Trimble, a 29-year-old designer based in South London, began the series in 2016, when he noticed the variation in trash can design across the cities he visited in the UK. While most bins are similar sizes and shapes, cities make trash cans their own with unique graphics and unusual colors. He started to photograph the cans he happened to see day-to-day, but the project soon morphed beyond that. Now, he tries to photograph at least one new bin a week.

A bright blue trash can reads ‘Knowsley Council: Recycle for Knowsley.’
Knowsley Village, England

“I got impatient,” Trimble says in an email to Mental Floss. “Now there’s increasingly more little detours and day trips” to track down new bin designs, he says, “which my friends, family and workmates patiently let me drag them on.” He has even pulled over on the road just to capture a new bin he spotted.

So far, he’s found cans that are blue, green, brown, black, gray, maroon, purple, and red. Some are only one color, while others feature lids of a different shade than the body of the can. Some look very modern, with minimalist logos and city website addresses, Trimble describes, “while others look all stately with coats of arms and crests of mythical creatures.”

A black trash can features an 'H' logo.
Hertsmere, England

A blue trash can reads ‘South Ribble Borough Council: Forward with South Ribble.’
South Ribble, England

A green trash can with a crest reads ‘Trafford Council: Food and Garden Waste Only.’
Trafford, Greater Manchester, England

Trimble began putting his images up online in 2017, and recently started an Instagram to show off his finds.

For now, he’s “more than managing” his one-can-a-week goal. See the whole series at govbins.uk.

All images by Harry Trimble

nextArticle.image_alt|e
iStock
arrow
Live Smarter
GoPro Will Let You Trade in Your Old Digital Camera for One of Their Cool New Ones
iStock
iStock

If your camera is aging, GoPro just gave you a great incentive to trade it in for a new model. The company has launched a buyback program that discounts its latest models if you send in your old camera, according to TechCrunch.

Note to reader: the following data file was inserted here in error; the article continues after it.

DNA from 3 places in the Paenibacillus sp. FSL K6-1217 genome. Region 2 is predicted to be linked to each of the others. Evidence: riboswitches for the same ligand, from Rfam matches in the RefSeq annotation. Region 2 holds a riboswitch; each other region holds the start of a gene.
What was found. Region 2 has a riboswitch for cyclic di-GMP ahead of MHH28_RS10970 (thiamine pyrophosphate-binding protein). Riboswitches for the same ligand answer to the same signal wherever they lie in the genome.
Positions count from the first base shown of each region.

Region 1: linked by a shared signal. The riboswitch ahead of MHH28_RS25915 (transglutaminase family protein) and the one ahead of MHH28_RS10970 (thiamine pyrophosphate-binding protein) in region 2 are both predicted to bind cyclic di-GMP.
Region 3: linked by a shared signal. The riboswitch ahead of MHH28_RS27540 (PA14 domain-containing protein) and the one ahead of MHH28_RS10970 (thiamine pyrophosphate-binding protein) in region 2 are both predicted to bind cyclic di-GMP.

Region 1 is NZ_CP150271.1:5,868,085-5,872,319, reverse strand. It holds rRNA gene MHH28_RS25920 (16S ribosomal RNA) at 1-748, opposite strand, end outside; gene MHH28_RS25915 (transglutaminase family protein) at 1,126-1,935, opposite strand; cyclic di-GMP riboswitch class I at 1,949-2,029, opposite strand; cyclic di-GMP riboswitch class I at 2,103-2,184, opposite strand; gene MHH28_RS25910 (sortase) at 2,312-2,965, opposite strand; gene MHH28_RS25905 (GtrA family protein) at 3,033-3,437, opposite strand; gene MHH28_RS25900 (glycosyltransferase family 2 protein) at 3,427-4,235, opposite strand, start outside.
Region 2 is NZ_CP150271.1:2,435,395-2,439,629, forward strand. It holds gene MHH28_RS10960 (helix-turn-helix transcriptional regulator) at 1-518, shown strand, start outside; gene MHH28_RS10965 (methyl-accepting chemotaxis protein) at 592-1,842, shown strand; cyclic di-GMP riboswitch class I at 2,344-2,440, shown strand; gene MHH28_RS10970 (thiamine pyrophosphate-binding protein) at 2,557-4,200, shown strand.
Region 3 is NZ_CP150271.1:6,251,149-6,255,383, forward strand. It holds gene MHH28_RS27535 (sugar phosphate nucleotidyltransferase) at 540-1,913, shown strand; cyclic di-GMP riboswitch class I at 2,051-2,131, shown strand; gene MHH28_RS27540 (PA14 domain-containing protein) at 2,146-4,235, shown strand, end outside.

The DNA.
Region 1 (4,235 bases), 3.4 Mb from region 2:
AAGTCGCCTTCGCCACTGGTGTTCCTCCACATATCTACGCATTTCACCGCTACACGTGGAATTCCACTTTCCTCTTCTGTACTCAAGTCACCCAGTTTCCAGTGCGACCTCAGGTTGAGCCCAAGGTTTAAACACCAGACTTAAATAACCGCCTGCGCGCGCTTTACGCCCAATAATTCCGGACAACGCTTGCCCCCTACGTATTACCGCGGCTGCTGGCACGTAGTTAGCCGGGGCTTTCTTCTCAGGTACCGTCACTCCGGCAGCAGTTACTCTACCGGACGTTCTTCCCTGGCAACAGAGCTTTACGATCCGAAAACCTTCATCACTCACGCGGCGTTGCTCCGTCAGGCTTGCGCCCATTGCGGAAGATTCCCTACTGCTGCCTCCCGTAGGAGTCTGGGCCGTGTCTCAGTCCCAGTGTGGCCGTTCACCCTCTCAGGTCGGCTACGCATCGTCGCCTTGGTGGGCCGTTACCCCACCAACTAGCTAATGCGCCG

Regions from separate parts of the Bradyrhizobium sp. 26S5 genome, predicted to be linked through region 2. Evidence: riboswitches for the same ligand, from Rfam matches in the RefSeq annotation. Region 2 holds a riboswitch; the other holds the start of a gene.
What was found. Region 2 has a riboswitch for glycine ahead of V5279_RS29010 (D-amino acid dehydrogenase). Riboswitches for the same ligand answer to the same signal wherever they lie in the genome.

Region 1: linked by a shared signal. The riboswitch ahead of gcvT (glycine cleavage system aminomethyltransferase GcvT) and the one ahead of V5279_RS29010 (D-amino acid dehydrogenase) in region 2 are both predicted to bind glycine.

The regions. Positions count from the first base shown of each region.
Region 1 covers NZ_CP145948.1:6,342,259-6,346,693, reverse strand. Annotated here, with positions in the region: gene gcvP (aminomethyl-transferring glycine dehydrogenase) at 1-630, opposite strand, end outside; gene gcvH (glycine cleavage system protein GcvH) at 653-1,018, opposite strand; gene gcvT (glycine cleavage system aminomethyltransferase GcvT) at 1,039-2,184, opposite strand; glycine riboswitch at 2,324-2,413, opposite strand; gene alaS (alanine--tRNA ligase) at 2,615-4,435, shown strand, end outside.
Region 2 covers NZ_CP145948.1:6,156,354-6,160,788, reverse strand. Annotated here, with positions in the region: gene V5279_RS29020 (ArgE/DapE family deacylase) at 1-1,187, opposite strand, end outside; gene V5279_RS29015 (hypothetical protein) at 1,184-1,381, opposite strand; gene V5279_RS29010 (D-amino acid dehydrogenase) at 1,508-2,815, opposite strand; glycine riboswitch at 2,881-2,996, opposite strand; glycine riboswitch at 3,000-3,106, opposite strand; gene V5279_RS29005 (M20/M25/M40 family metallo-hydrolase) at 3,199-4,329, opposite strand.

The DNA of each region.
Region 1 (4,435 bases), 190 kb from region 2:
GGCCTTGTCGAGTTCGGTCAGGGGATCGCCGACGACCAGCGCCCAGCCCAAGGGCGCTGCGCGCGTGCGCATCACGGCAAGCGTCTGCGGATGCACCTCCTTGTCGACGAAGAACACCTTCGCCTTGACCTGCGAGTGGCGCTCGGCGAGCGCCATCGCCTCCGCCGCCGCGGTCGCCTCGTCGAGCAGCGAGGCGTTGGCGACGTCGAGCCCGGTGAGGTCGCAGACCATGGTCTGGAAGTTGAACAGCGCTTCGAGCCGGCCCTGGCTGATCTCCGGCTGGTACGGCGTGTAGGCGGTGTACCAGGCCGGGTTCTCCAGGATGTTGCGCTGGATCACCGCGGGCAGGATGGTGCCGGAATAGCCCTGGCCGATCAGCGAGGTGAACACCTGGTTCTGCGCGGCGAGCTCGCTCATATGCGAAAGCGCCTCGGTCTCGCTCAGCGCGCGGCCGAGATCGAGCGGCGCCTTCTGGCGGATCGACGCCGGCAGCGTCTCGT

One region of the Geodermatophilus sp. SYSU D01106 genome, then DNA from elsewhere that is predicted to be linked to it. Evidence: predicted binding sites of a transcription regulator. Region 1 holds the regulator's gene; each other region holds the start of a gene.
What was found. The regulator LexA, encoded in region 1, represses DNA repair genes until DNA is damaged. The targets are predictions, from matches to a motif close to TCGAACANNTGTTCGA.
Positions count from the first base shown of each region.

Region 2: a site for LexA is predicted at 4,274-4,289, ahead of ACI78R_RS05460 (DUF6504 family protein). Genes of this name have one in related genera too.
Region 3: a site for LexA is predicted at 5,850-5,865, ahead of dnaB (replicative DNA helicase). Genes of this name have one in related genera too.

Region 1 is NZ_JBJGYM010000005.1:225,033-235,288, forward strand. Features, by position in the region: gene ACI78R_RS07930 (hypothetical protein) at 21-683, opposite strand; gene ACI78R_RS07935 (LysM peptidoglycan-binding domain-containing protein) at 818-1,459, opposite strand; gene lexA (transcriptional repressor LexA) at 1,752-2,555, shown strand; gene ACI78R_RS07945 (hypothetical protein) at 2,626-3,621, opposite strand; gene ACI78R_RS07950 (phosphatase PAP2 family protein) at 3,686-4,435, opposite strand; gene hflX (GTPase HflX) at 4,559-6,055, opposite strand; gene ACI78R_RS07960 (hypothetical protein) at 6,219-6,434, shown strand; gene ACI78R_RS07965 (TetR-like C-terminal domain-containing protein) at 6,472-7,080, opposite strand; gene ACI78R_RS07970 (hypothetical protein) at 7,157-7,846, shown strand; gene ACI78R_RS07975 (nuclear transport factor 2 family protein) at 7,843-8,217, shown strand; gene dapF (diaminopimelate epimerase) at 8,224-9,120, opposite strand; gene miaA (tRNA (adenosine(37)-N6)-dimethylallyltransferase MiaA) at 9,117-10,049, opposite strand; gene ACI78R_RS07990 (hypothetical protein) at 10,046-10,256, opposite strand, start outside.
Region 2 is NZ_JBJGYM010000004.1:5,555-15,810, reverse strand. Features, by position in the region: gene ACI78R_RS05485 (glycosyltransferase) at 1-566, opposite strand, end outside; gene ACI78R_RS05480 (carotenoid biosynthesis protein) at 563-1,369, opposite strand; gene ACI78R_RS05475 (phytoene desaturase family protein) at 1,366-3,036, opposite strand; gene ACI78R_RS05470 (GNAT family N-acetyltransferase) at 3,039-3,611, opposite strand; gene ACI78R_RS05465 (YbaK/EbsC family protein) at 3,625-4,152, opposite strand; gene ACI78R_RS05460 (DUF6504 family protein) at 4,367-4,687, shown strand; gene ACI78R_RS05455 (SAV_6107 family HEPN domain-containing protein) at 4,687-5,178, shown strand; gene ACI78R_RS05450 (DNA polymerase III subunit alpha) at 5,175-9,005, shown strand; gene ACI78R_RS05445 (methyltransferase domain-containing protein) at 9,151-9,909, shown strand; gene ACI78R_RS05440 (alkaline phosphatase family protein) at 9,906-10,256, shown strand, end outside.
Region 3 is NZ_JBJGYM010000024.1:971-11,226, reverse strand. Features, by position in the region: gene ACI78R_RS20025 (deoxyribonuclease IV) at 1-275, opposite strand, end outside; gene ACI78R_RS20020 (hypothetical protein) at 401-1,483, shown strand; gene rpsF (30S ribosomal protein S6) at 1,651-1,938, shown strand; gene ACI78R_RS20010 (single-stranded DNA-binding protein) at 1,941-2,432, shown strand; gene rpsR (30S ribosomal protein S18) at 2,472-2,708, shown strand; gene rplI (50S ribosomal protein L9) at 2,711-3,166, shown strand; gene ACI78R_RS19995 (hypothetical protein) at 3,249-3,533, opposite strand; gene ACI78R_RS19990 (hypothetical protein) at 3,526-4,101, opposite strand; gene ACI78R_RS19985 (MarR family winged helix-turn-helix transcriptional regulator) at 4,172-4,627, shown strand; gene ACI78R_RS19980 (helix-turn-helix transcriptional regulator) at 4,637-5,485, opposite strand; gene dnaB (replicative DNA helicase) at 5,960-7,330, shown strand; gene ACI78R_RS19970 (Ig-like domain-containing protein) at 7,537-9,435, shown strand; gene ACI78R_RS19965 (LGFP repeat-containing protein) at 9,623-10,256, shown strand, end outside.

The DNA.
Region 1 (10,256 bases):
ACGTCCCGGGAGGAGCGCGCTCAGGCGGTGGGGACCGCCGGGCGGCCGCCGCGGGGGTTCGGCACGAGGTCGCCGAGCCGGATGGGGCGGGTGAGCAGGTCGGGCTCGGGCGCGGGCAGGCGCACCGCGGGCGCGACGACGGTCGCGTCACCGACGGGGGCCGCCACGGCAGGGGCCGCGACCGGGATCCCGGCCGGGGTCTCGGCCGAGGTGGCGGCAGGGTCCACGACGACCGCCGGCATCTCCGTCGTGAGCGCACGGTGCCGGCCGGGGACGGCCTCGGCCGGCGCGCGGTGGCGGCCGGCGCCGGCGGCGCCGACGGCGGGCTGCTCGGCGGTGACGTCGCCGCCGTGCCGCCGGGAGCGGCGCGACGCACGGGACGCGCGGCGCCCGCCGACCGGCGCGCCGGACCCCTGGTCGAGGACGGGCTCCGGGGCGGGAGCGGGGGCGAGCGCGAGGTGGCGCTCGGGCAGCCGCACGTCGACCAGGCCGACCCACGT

If you participate in the GoPro TradeUp program, the company will lop $50 off the price of the new GoPro HERO6 Black and $100 off the price of the Fusion, both released in late 2017. The offer applies to any digital camera—GoPro or not. Now might be a good time to offload that digital point-and-shoot you’ve been sitting on. (It does have to have an original retail value of at least $100.)

GoPro tried a similar initiative in 2017, giving customers 60 days to send in older GoPro models and get a discount on new models. Almost 12,000 customers answered the call. Now, the company is bringing it back with no end date, and the program will now accept any digital camera, whether GoPro-made it or not. “Dented, dinged, destroyed—no problem, we’ll take it,” the site promises.

If you’re already looking to get a new camera and want to dispose of your old one properly, this is a good way to do it. According to the company, “returned cameras will be recycled responsibly via zero landfill and recycling methods appropriate to material type.”

When you order one of the two available GoPro models through the TradeUp program, the company will direct you to dust off your old camera and send it in, with shipping costs covered. Once GoPro receives your old camera, it will send you the discounted new one.

With the discounts, a HERO6 Black would cost $350, and the 360°-shooting Fusion would cost $600.

[h/t TechCrunch]

SECTIONS

arrow
LIVE SMARTER
More from mental floss studios